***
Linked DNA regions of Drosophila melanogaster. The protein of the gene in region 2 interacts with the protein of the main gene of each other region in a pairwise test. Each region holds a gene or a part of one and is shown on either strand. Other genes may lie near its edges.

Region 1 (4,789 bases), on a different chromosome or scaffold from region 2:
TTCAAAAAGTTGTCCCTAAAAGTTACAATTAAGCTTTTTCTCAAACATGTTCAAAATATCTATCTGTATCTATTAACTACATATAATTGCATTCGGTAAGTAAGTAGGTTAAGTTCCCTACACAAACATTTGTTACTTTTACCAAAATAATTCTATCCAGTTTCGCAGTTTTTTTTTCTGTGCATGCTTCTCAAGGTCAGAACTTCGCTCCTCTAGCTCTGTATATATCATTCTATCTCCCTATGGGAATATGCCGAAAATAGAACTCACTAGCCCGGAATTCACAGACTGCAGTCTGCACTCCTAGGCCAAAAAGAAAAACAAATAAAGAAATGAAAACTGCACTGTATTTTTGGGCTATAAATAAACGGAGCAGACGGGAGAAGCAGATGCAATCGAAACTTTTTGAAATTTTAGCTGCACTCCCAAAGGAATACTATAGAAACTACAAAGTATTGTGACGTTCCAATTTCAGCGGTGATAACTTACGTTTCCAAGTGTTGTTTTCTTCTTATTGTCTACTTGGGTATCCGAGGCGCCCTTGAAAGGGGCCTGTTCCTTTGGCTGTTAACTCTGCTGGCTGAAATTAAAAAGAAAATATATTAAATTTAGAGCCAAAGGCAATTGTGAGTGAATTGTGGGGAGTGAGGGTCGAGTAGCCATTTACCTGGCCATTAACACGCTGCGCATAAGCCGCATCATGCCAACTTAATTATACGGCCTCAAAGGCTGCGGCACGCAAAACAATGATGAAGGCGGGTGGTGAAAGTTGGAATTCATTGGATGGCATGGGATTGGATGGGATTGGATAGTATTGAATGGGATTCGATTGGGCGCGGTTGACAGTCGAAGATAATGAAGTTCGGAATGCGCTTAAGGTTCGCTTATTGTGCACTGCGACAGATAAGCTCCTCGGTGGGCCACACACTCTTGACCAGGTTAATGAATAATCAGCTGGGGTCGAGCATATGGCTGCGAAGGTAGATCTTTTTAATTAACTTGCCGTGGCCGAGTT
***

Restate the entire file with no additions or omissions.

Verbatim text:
Linked DNA regions of Drosophila melanogaster. The protein of the gene in region 2 interacts with the protein of the main gene of each other region in a pairwise test. Each region holds a gene or a part of one and is shown on either strand. Other genes may lie near its edges.

Region 1 (4,789 bases), on a different chromosome or scaffold from region 2:
TTCAAAAAGTTGTCCCTAAAAGTTACAATTAAGCTTTTTCTCAAACATGTTCAAAATATCTATCTGTATCTATTAACTACATATAATTGCATTCGGTAAGTAAGTAGGTTAAGTTCCCTACACAAACATTTGTTACTTTTACCAAAATAATTCTATCCAGTTTCGCAGTTTTTTTTTCTGTGCATGCTTCTCAAGGTCAGAACTTCGCTCCTCTAGCTCTGTATATATCATTCTATCTCCCTATGGGAATATGCCGAAAATAGAACTCACTAGCCCGGAATTCACAGACTGCAGTCTGCACTCCTAGGCCAAAAAGAAAAACAAATAAAGAAATGAAAACTGCACTGTATTTTTGGGCTATAAATAAACGGAGCAGACGGGAGAAGCAGATGCAATCGAAACTTTTTGAAATTTTAGCTGCACTCCCAAAGGAATACTATAGAAACTACAAAGTATTGTGACGTTCCAATTTCAGCGGTGATAACTTACGTTTCCAAGTGTTGTTTTCTTCTTATTGTCTACTTGGGTATCCGAGGCGCCCTTGAAAGGGGCCTGTTCCTTTGGCTGTTAACTCTGCTGGCTGAAATTAAAAAGAAAATATATTAAATTTAGAGCCAAAGGCAATTGTGAGTGAATTGTGGGGAGTGAGGGTCGAGTAGCCATTTACCTGGCCATTAACACGCTGCGCATAAGCCGCATCATGCCAACTTAATTATACGGCCTCAAAGGCTGCGGCACGCAAAACAATGATGAAGGCGGGTGGTGAAAGTTGGAATTCATTGGATGGCATGGGATTGGATGGGATTGGATAGTATTGAATGGGATTCGATTGGGCGCGGTTGACAGTCGAAGATAATGAAGTTCGGAATGCGCTTAAGGTTCGCTTATTGTGCACTGCGACAGATAAGCTCCTCGGTGGGCCACACACTCTTGACCAGGTTAATGAATAATCAGCTGGGGTCGAGCATATGGCTGCGAAGGTAGATCTTTTTAATTAACTTGCCGTGGCCGAGTT